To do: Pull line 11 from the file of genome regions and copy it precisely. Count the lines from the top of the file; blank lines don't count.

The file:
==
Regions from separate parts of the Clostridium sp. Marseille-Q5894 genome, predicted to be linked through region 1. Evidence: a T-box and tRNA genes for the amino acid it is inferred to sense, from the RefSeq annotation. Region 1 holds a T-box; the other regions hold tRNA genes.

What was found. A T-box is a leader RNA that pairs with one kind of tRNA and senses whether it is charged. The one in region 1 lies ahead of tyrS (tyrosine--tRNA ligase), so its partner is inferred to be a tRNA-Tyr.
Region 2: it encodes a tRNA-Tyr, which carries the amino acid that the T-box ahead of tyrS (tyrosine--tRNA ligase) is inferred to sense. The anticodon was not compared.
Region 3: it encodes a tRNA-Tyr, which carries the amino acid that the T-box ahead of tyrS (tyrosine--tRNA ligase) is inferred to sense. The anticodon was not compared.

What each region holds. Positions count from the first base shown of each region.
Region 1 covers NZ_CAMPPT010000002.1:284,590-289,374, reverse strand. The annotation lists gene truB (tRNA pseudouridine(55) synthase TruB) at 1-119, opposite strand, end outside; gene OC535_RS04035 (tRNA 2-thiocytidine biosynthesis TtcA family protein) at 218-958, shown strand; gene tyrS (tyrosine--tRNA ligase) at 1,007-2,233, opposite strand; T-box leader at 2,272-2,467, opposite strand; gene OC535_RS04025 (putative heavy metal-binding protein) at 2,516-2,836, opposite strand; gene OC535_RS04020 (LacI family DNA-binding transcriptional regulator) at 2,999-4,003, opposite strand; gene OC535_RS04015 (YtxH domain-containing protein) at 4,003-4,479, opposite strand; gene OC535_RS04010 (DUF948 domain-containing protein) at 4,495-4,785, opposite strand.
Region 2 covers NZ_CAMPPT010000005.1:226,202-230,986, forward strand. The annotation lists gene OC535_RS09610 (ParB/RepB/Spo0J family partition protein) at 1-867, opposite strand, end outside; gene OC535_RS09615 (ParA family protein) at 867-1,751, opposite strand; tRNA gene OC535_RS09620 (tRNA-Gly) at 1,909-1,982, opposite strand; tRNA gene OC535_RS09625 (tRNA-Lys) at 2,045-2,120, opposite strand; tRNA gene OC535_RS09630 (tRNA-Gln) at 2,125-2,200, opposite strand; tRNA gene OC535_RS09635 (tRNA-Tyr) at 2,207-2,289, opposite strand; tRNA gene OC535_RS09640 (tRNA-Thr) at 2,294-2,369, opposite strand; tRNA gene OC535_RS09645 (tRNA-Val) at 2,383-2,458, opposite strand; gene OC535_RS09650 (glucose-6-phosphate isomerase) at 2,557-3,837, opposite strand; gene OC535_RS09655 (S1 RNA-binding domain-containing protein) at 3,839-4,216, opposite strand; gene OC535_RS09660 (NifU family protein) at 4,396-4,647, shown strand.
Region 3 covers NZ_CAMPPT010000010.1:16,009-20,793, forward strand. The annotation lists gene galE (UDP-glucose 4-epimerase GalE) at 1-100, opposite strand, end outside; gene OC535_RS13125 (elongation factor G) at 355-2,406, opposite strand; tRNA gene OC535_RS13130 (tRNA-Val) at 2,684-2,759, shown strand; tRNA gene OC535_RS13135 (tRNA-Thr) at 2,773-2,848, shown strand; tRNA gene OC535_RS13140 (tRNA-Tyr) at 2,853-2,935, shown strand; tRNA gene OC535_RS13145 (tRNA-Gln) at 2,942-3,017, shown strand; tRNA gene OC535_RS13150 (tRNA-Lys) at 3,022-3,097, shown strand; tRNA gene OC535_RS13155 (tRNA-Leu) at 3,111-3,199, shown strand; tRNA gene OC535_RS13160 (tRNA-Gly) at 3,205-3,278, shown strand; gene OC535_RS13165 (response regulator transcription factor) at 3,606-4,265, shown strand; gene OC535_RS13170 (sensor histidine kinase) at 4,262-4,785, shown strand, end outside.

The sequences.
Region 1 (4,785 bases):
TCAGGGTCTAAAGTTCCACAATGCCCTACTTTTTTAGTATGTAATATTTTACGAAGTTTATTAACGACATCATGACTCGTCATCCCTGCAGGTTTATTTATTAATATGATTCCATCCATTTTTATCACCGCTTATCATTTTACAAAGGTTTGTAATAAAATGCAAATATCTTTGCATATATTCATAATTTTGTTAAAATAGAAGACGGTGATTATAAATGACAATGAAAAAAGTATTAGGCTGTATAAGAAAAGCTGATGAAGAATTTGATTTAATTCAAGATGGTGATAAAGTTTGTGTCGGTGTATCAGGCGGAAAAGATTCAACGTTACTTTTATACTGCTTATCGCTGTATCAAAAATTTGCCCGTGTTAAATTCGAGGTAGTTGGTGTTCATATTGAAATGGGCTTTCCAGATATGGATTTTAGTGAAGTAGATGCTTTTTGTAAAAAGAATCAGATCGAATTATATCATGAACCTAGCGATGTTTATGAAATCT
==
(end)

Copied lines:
TCAGGGTCTAAAGTTCCACAATGCCCTACTTTTTTAGTATGTAATATTTTACGAAGTTTATTAACGACATCATGACTCGTCATCCCTGCAGGTTTATTTATTAATATGATTCCATCCATTTTTATCACCGCTTATCATTTTACAAAGGTTTGTAATAAAATGCAAATATCTTTGCATATATTCATAATTTTGTTAAAATAGAAGACGGTGATTATAAATGACAATGAAAAAAGTATTAGGCTGTATAAGAAAAGCTGATGAAGAATTTGATTTAATTCAAGATGGTGATAAAGTTTGTGTCGGTGTATCAGGCGGAAAAGATTCAACGTTACTTTTATACTGCTTATCGCTGTATCAAAAATTTGCCCGTGTTAAATTCGAGGTAGTTGGTGTTCATATTGAAATGGGCTTTCCAGATATGGATTTTAGTGAAGTAGATGCTTTTTGTAAAAAGAATCAGATCGAATTATATCATGAACCTAGCGATGTTTATGAAATCT